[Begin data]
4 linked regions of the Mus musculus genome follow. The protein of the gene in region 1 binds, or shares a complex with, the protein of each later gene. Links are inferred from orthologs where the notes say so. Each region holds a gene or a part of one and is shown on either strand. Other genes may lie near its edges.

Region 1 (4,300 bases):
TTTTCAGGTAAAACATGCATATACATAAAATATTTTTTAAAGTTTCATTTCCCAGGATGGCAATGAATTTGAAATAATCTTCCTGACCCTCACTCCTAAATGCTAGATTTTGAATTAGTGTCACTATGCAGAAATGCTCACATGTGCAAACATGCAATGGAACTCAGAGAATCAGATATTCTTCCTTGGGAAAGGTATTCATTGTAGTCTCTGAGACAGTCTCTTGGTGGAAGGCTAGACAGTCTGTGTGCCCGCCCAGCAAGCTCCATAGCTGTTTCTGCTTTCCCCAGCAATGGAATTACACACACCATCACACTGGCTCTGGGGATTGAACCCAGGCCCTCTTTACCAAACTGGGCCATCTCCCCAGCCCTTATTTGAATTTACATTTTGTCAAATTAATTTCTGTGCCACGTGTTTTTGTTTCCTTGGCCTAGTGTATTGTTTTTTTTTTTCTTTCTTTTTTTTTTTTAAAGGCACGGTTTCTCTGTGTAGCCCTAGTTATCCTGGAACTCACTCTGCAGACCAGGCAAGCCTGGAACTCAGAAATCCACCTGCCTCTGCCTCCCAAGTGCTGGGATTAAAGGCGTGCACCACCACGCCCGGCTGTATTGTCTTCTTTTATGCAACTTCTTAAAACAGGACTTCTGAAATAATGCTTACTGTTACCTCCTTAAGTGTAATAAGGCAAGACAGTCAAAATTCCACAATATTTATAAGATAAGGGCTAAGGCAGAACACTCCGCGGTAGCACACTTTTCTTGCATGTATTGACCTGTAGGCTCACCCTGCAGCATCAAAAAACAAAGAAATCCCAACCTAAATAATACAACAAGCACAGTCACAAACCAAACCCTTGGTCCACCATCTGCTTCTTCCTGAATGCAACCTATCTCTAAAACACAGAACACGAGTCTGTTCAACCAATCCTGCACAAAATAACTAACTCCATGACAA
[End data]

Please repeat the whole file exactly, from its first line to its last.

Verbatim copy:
4 linked regions of the Mus musculus genome follow. The protein of the gene in region 1 binds, or shares a complex with, the protein of each later gene. Links are inferred from orthologs where the notes say so. Each region holds a gene or a part of one and is shown on either strand. Other genes may lie near its edges.

Region 1 (4,300 bases):
TTTTCAGGTAAAACATGCATATACATAAAATATTTTTTAAAGTTTCATTTCCCAGGATGGCAATGAATTTGAAATAATCTTCCTGACCCTCACTCCTAAATGCTAGATTTTGAATTAGTGTCACTATGCAGAAATGCTCACATGTGCAAACATGCAATGGAACTCAGAGAATCAGATATTCTTCCTTGGGAAAGGTATTCATTGTAGTCTCTGAGACAGTCTCTTGGTGGAAGGCTAGACAGTCTGTGTGCCCGCCCAGCAAGCTCCATAGCTGTTTCTGCTTTCCCCAGCAATGGAATTACACACACCATCACACTGGCTCTGGGGATTGAACCCAGGCCCTCTTTACCAAACTGGGCCATCTCCCCAGCCCTTATTTGAATTTACATTTTGTCAAATTAATTTCTGTGCCACGTGTTTTTGTTTCCTTGGCCTAGTGTATTGTTTTTTTTTTTCTTTCTTTTTTTTTTTTAAAGGCACGGTTTCTCTGTGTAGCCCTAGTTATCCTGGAACTCACTCTGCAGACCAGGCAAGCCTGGAACTCAGAAATCCACCTGCCTCTGCCTCCCAAGTGCTGGGATTAAAGGCGTGCACCACCACGCCCGGCTGTATTGTCTTCTTTTATGCAACTTCTTAAAACAGGACTTCTGAAATAATGCTTACTGTTACCTCCTTAAGTGTAATAAGGCAAGACAGTCAAAATTCCACAATATTTATAAGATAAGGGCTAAGGCAGAACACTCCGCGGTAGCACACTTTTCTTGCATGTATTGACCTGTAGGCTCACCCTGCAGCATCAAAAAACAAAGAAATCCCAACCTAAATAATACAACAAGCACAGTCACAAACCAAACCCTTGGTCCACCATCTGCTTCTTCCTGAATGCAACCTATCTCTAAAACACAGAACACGAGTCTGTTCAACCAATCCTGCACAAAATAACTAACTCCATGACAA